Currency Market Analysis
Sep 15, 2015 | Currency Market Analysis
The U.S. dollar treaded sluggishly, mired near multiweek lows, a sign of generally low expectations the Federal Reserve on Thursday would boost interest rates for the first time in years. America’s strengthening economy amounts to a green light for the Fed to lift rates for the first time in nine years. However, outside forces, where China’s economy, the world’s second biggest, has been in steady decline and tumultuous global stock markets, have seen the odds of Fed action this week ebb materially, weighing on the dollar. Markets remain rife with uncertainty and should the Fed surprise with a rate hike it would leave the dollar ripe for a burst out of its recently confined range. Markets will also have lots to digest from the Fed this week with the bank also due to release updated forecasts for the economy and Chair Janet Yellen will speak with the media. Today brings U.S. data on manufacturing and the consumer.
Low market conviction in a U.S. rate hike this week helped the euro keep in striking distance of three-week peaks against the dollar. Consequently, the single currency shrugged off downbeat news on the German investor whose optimism dimmed for a sixth straight month, as the ZEW survey plunged to 12.1 in September, a 10-month low. Europe’s unenviable fundamentals compared to the U.S. loom as longer run negative for the euro.
U.K. inflation ebbed to zero as expected, news that saw a somewhat defiant pound keep near multiweek highs against the dollar. Subdued inflation suggests Britain’s central bank would hold fire on a rate hike for the foreseeable future, a negative for the pound. But the fact that inflation didn’t tip below zero rewarded the pound with moral support. U.K. unemployment and wage data on Wednesday loom as the next catalyst for the pound.
The recently battered Aussie dollar rose to September highs against the greenback, buoyed by somewhat less volatile swings in global stocks and technical factors. The Aussie was little swayed by Australia’s sudden change in premier with Malcolm Turnbull now in charge, beating Tony Abbott.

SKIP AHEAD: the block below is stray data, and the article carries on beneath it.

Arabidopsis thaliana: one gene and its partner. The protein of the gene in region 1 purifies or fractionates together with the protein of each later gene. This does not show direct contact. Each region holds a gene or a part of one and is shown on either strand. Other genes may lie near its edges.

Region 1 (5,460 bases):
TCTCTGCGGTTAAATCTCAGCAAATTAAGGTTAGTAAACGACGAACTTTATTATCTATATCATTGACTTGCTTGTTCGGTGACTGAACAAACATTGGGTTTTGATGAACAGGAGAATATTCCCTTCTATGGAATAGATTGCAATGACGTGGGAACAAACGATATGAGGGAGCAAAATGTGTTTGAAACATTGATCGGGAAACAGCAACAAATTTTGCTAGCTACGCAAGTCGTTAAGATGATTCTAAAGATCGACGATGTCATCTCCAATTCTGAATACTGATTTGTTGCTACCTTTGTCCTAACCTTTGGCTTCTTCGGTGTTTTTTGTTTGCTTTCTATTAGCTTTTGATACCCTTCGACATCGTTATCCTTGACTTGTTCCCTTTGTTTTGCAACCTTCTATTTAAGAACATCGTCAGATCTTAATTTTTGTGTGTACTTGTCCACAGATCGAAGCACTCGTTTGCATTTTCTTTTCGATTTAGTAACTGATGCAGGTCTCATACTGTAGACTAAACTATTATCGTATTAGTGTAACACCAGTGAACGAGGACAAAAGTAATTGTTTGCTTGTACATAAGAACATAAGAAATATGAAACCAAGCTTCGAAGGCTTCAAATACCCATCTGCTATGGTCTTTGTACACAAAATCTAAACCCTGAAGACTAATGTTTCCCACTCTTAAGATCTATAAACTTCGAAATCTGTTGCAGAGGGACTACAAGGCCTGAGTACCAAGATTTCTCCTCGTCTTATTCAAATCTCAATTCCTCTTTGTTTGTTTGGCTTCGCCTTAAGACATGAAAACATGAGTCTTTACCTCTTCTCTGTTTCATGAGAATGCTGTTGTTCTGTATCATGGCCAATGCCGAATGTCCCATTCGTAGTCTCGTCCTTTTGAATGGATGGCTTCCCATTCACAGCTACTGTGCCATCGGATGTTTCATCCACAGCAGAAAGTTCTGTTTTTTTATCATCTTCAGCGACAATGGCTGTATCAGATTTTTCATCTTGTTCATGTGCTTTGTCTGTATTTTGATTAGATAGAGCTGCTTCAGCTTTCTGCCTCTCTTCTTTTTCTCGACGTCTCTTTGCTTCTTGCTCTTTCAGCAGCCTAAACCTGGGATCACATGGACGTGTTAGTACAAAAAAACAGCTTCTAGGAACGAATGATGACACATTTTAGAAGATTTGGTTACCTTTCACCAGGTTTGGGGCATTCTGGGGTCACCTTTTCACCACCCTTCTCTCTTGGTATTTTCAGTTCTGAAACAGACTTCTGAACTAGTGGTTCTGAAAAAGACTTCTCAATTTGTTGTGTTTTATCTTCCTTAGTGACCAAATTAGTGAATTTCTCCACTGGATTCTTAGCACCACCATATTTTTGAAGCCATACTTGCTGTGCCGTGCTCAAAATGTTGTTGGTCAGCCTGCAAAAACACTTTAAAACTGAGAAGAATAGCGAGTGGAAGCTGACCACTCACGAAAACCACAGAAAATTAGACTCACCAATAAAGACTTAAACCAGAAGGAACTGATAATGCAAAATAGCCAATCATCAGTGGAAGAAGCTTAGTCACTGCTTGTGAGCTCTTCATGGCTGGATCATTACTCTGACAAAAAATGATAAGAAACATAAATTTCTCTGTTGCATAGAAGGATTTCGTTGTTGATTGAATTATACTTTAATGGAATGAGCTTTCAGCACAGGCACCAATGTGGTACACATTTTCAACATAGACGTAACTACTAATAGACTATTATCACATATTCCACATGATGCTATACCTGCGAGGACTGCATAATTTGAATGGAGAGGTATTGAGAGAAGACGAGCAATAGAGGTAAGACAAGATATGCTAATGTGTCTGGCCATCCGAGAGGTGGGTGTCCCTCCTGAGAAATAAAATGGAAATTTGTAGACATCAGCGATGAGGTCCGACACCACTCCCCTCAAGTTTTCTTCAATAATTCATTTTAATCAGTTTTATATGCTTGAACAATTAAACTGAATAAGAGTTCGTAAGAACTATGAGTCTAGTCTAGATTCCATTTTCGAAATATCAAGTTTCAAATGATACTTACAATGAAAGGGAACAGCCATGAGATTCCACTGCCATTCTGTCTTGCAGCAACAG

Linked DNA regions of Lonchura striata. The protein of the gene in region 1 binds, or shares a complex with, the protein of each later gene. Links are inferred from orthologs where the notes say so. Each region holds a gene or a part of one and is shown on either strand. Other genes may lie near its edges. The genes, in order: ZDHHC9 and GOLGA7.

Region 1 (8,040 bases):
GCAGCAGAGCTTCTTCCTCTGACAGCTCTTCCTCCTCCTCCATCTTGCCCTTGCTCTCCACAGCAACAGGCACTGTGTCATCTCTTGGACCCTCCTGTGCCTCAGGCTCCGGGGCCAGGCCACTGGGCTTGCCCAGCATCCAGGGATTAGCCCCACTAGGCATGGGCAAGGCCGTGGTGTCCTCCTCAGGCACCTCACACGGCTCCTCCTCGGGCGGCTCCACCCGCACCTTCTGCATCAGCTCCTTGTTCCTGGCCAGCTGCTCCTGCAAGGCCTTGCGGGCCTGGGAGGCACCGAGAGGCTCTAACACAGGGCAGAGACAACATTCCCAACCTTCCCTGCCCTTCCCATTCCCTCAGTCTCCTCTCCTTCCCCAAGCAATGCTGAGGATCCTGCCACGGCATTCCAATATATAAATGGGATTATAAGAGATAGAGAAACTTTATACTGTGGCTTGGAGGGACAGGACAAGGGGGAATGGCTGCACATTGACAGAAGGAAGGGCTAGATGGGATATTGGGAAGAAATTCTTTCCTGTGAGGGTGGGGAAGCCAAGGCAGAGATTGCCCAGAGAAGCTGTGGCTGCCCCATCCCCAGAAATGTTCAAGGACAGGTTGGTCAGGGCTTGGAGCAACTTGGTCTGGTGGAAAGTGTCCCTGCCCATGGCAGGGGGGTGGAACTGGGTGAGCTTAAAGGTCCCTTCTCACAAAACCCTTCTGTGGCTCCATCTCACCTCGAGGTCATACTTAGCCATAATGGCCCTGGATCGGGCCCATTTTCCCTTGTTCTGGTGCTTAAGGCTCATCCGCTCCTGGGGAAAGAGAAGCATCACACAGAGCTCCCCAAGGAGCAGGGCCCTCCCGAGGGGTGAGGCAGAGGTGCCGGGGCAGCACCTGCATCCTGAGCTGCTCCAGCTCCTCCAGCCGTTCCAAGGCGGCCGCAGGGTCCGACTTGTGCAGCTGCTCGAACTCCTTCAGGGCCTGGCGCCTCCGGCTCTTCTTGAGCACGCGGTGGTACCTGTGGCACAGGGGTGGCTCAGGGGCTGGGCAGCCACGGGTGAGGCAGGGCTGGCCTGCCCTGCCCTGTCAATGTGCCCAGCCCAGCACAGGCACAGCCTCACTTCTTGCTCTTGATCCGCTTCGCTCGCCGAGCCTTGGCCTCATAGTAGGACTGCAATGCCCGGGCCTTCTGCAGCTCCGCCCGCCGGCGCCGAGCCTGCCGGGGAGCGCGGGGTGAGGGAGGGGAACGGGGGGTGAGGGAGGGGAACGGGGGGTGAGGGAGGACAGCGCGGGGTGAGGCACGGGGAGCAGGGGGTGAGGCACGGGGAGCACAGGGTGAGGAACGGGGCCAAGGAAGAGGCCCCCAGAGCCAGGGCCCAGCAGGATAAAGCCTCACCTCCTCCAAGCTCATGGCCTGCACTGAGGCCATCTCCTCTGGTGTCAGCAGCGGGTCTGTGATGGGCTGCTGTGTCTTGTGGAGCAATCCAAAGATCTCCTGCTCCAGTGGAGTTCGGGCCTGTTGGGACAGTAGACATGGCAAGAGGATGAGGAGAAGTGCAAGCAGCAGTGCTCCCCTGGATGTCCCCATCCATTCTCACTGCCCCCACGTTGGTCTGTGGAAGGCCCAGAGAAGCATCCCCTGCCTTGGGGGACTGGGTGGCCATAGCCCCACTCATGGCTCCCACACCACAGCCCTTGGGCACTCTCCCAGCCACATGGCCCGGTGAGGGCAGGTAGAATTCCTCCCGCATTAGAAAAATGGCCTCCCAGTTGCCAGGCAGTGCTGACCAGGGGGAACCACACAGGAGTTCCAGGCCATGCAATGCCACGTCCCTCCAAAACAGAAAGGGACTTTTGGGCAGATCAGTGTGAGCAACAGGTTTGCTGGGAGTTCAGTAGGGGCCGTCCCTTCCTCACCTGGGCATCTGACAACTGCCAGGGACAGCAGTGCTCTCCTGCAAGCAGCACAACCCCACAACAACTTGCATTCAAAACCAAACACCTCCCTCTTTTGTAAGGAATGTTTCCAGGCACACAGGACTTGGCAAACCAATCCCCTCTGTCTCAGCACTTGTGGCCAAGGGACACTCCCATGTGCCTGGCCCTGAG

The loonie drifted higher against the dollar, boosted by modest gains in oil which kept around $44 and markets lightening up on the U.S. dollar ahead of this week’s crucial Fed verdict on interest rates. For the loonie to distance itself from 11-year lows, the Fed would have to come across dovish and signal the case for a U.S. rate hike this year has materially weakened.
The dollar’s sluggish performance of late is a reflection of markets’ lower conviction in the Fed raising interest rates on Thursday. Uncertainty is sky high for the dollar given the big dose of information the Fed will release. In addition to its rate decision, the Fed will also weigh in on where it sees the economy and interest rates headed over the coming year. The dollar would be at risk of a tumble if the Fed should sketch a lower trajectory of rate hikes over the coming year. But don’t rule out the chance of a dollar rally either which could happen if the bank should surprise with a rate hike. Also, Fed chair Janet Yellen will hold a dollar-impacting news conference at 2:30 p.m. ET Thursday, 30 minutes after the bank releases its verdict on rates. Retail sales were largely in line with forecasts, rising 0.2 percent in August, with July getting upgraded a notch to 0.7 percent. The New York Fed’s Empire State index showed scant improvement, moving to -14.7 from -14.9, holding near 2009 lows.
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